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November 11, 1994 - Image 14

Resource type:
Text
Publication:
The Detroit Jewish News, 1994-11-11

Disclaimer: Computer generated plain text may have errors. Read more about this.

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RUTH LITTMANN STAFF WRITER

!

Rabbinic students
Stacie Fine and
Tamara Feldstein
study under Rabbi
Wine.

TH E DE TROI T J EWIS H NEWS

The Ben and Lorraine Pivnick
Center for Humanistic Judaism
marks a first-ever.

14

irst-grade students at the Birm-
ingham Temple are excited about
the Ben and Lorraine Pivnick
Center, dedicated Oct. 29 as the
first rabbinic seminary in Michi-
gan and the first-ever rabbinic
seminary for Humanistic Ju-
daism.
For youngsters like Jonathon
Mellow, the center is a place to
call home on Sunday mornings
— an improvement over rented
space in local buildings where re-
ligious school classes were held
in years past. For other temple
members, the center portends a
strong future for Humanistic Ju-
daism.

"The impact on the Birming-
ham Temple is immense, but I
think the impact on the move-
ment also is going to be tremen-
dous," says Stacie Fine, rabbinic
student and education director.
The Ben and Lorraine Pivnick
Center for Humanistic Judaism
has become the central address
for a movement that began with
Rabbi Sherwin Wine 30 years ago
in Detroit and has since prolifer-
ated to communities in 11 coun-
tries throughout the world,
including Russia, Israel, Italy,
Uruguay and England.
The Pivnick Center is a 6,200-
square-foot addition to the 22-

year-old tem-
ple on 12 Mile
Road in Farm-
ington Hills It
is named for
longtime sup-
porters of Hu-
manistic
Judaism, Ben
and Lorraine
Pivnick (Mrs.
Pivnick is
Rabbi Sher-
win Wine's
sister).
"We have a home. We're here,"
Mrs. Pivnick says. "It's been
something we've wanted for a
long time."
Inside the center, the second-
grade classroom already bears ev-
idence of student enthusiasm.
Colored pictures of Israel bedeck
the bulletin board, along with
class rules: Be polite, respectful,
follow directions, try your best.
Outside, extending into the back
yard, is the Doralee and Irving
Goldman Garden and Patio. The
brick stage surrounded by flow-
ers and shrubs will be the site of
summer weddings, temple mem-
bers say.
The center, which was de-
signed by Iry Tobocman and built
by Sachse Construction, cost
$500,000. It was completed in 76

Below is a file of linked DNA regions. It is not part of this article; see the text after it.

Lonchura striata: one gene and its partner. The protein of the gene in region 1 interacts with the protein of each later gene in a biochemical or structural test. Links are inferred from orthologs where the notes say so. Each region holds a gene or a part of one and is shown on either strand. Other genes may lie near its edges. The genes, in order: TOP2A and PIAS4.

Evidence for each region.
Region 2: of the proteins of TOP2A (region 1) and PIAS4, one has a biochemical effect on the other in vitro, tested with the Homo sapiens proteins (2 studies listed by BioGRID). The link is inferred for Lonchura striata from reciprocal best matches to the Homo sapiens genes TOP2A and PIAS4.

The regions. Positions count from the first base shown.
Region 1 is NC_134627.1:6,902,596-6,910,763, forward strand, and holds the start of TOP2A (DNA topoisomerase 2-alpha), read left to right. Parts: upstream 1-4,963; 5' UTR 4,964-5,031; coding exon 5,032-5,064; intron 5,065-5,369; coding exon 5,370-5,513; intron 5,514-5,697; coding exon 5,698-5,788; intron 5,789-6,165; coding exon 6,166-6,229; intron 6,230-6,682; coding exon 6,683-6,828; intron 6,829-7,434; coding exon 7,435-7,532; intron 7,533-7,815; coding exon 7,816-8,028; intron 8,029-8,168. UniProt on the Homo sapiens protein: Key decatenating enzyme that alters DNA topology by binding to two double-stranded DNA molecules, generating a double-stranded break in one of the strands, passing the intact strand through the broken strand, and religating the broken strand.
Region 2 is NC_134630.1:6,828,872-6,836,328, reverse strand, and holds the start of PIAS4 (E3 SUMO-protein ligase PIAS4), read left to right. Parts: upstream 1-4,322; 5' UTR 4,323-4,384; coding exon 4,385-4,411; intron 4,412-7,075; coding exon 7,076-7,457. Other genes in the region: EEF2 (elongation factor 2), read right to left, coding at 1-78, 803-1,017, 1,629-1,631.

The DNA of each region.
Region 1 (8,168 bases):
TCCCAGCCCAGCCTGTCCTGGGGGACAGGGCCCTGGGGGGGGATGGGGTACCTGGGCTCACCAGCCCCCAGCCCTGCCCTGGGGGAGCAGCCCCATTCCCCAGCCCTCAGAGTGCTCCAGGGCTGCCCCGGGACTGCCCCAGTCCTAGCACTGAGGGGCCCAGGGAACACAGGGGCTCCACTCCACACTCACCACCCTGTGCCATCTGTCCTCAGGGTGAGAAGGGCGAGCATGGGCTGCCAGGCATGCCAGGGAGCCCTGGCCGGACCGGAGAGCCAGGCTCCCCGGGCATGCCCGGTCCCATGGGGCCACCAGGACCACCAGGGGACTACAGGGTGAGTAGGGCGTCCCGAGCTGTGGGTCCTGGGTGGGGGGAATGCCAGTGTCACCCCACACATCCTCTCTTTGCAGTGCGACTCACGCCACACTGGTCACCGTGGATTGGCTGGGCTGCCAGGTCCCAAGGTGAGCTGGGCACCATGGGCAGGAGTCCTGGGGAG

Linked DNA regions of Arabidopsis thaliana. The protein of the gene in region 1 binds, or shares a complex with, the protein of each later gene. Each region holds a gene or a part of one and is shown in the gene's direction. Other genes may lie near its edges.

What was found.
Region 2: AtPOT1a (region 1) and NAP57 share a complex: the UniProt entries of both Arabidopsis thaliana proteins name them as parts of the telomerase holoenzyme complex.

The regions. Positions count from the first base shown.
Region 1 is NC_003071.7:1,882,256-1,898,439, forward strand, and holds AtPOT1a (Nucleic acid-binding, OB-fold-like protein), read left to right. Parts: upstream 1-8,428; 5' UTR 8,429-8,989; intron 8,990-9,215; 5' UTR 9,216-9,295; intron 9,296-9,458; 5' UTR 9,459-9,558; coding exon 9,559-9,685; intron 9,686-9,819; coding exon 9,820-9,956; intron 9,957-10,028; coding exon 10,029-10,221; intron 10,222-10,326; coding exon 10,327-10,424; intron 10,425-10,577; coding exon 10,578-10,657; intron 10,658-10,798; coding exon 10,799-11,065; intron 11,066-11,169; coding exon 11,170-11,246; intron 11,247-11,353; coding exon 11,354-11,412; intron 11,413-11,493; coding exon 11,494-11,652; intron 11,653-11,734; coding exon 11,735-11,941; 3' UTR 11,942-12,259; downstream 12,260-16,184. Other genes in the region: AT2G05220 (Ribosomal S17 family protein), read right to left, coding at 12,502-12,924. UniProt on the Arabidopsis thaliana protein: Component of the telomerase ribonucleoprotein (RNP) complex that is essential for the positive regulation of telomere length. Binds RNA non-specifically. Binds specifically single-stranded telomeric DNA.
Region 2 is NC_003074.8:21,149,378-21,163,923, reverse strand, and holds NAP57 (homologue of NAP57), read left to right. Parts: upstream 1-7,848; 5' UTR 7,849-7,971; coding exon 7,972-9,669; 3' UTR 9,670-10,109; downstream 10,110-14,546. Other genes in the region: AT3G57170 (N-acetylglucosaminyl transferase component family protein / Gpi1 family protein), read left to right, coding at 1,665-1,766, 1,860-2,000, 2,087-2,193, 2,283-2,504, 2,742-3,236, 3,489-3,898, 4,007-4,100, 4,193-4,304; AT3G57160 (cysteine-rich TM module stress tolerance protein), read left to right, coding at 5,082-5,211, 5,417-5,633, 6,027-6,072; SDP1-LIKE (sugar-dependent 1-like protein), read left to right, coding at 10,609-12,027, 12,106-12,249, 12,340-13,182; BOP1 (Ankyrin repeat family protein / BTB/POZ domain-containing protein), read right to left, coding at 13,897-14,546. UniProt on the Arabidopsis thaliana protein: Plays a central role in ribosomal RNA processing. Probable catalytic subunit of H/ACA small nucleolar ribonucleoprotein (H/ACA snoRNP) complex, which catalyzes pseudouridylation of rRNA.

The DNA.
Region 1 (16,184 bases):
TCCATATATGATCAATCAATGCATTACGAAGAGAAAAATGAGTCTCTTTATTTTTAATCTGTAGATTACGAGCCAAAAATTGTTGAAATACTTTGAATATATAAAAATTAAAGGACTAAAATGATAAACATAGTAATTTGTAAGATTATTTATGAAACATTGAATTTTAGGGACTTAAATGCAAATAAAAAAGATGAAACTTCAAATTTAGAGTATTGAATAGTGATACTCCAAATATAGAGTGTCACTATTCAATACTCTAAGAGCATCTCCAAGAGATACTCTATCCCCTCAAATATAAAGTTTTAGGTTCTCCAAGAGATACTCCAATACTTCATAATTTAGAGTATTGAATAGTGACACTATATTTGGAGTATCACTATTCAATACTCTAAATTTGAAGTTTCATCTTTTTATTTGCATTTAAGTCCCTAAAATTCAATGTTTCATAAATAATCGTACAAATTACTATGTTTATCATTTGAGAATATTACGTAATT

working days.
As headquarters for the Inter-
national Institute for Secular Hu-
manistic Judaism, the center
provides a physical location for
the movement's rabbinic semi-
nary and leadership training pro-
grams.
Three years ago, when Ms.
Fine initially considered joining
the rabbinic program, her first re-
sponse was, "You don't have a

building for your rabbinical
school?"
Now, as one of four students
completing their rabbinic train-
ing, Ms. Fine says the center af-
fords the seminar _ y a status unto
itself.
"It gives us a different sense,"
she says. "We are actually a
school, a separate institution."
In addition to housing the
Birmingham Temple's . educa-
tional programs — Sunday
school, Hebrew school, adult
classes, bar/bat mitzvah and con-
firmation classes — the center
will include the Ron and Esther
Milan Library and offices of the
Society for Humanistic Judaism,
a federation of 21 Humanistic
Jewish communities in the Unit-
ed States and Canada.
"I think having a significant
presence clearly legitimizes an
(institution)," says Miriam Jer-
ris, executive director of the So-
ciety.
Ms. Jerris and Ms. Fine believe
the Pivnick Center will enable
people to recognize different
facets of Humanistic Judaism —
extending beyond the Birming-
ham Temple to include the na-
tional and international branches
of the movement.
Ms. Fine is particularly happy
to see temple members, with and
without children in Sunday
School, mingling in the center
during school hours just to see the
youngsters dart from class to
class.
"It's really funny. Even people
without children come and they
watch the kids whiz through the
halls," she says. "It's good for the
congregation because people see
that there's a future for the move-
ment." ❑

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